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By The Skanner News | The Skanner News
Published: 18 February 2010

Planned Parenthood of the Columbia Willamette formally inaugurated its new regional service center at 3727 N.E. Martin Luther King Jr. Boulevard, on Valentine's Day. Dozens of people attended the event, which included a blessing ceremony, tours of the building and celebratory drumming by a group of young women.

The ceremonies began with a formal blessing from three ministers, including Rev. Vincent Lachina, a Baptist minister and Planned Parenthood's full-time chaplain for Washington, Oregon, Alaska and Idaho.    Rev. Matt Hennessee, of Vancouver Avenue First Baptist Church, spoke out in praise of Planned Parenthood's work with low-income women. Hennessee said he has received death threats for his views, but - while protesters have a right to their opinions - , he supports the organization because:
"You provide a opportunity for healthy choices to be made," he told staff and supporters. "You provide access to healthcare for people who otherwise would have none. "You provide hope and a haven and love for those who are dealing with very difficult things in their lives…You put your arms of love around them."
Outside the building, several dozen people rallied: some in support of Planned Parenthood, others to protest Planned Parenthood's commitment to providing abortion counseling and abortions to women who seek them. Planned Parenthood supporters wore signs with messages such as "I heart free pap smears" as well as pro-choice statements. Protesters carried messages condemning abortion, some with photos of aborted fetuses.
The issue of abortion has been at the center of heated debate about the clinic. Planned Parenthood of the Columbia Willamette does offer abortion services in Portland – about 4 percent of visits to its clinics are for abortion counseling and services. But more than 95 percent of its work consists of health services such as: birth control, annual exams, prevention and treatment of sexually transmitted diseases, breast and cervical cancer screening, and reproductive education for parents and teens. The clinic operates on a sliding scale fee system, offering all kinds of reproductive health services at reduced rates to low-income women.
No surgical abortions will be performed at the Northeast Center, according to marketing director Liz Delapoer, but some patients may receive the abortion pill, mifepristone (also known as RU 486), which can be used in the first nine weeks of pregnancy. Women in the first trimester of pregnancy who seek an abortion after nine weeks may be referred to another clinic that does offer the service. Planned Parenthood does not perform abortions after the first trimester (12 weeks).
Nina Rhea, director of Pro-Life Action Oregon, a group protesting the clinic, said in a press release, "… Planned Parenthood uses their familiar lexicon of terms which hide the harm they inflict on young pregnant mothers. They call what they do "health care," "reproductive health care," "sexual health care," and "abortion care. We reject all these claims that Planned Parenthood cares for anybody, especially pregnant girls and women."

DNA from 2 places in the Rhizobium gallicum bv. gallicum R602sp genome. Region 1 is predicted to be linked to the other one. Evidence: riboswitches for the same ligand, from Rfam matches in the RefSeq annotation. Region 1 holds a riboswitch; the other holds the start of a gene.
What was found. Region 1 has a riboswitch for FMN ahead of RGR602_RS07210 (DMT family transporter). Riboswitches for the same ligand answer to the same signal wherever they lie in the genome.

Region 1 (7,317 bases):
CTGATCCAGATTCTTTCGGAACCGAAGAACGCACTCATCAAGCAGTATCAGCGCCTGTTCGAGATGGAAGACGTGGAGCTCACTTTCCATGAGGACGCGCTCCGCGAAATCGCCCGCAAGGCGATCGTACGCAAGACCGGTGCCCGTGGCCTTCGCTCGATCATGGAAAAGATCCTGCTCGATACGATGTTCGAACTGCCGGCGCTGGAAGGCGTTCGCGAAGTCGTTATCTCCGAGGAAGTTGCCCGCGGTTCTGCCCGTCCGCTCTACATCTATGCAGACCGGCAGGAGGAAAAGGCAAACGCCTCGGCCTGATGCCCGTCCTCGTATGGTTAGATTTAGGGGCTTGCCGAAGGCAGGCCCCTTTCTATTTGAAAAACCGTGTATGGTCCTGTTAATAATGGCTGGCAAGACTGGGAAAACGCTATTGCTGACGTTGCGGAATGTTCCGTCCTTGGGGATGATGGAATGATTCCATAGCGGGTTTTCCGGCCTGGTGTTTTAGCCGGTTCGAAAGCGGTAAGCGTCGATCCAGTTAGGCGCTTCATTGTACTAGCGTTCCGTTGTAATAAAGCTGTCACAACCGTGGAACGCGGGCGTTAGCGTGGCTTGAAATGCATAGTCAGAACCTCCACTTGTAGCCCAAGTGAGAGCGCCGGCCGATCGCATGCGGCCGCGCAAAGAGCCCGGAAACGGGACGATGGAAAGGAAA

The Muslim Community Center, directly north of the clinic, strongly opposed the siting of the clinic and its congregation is now seeking to move to a new site on Vancouver Avenue. It is seeking community donations to help fund a new Muslim Community Center on N. Vancouver.
The new Planned Parenthood building is a three-story 42,000 square foot building with doctors offices, waiting areas and meeting rooms.
Formerly at Northeast 15th and Fremont, the center is one of 11 Planned Parenthood centers in Oregon and Southwest Washington that host about 60,000 visits every year.
At its previous site, on N.E. Fremont Street, the clinic hosted about 16,000 visits a year, with demand for its services far outstripping capacity. The new clinic has double the space.
Planned Parenthood runs clinics in Gresham, Clackamas, Beaverton and at 3231 Southeast 50th Ave., as well as online where clients can order birth control, refill prescriptions or make appointments.
"We began dreaming this dream eight years ago, and how sweet it is to be in this building." Planned Parenthood's president and CEO David Greenberg told the audience.
Rep. Earl Blumenauer and Cecile Richards, president of the national organization also spoke to an audience that included: former Sen. Margaret Carter; Oregon state Rep. Lew Frederick; Portland city commissioners Saltzman and Fish; and Carol Kollymore, an aide to Multnomah County Commissioner Jeff Cogen.
Planned Parenthood's teen council program trains teens to give their peers accurate information about sex and reproduction. Karina Faulstich, a teen council member, said she has heard numerous myths from other teens such as: 'Mountain Dew prevents pregnancy" and "You can use a Dorito bag as a condom." These rumours are dangerous, she said.
"We want to spread the truth out there so people can make good choices." The teen council program has reached 16,000 teens in local high schools.
Speakers noted that Dr. Martin Luther King Jr. spoke in support of family planning and received one of the first Margaret Sanger awards for leadership in sexual and reproductive rights in 1966. Margaret Sanger, who founded the U.S. birth control movement at a time when women were not allowed to vote, was one of 11 children. Her mother, pregnant 18 times, died at age 40. A nurse, Sanger began promoting contraception around 1911, after witnessing the death of a patient from self-induced abortion.


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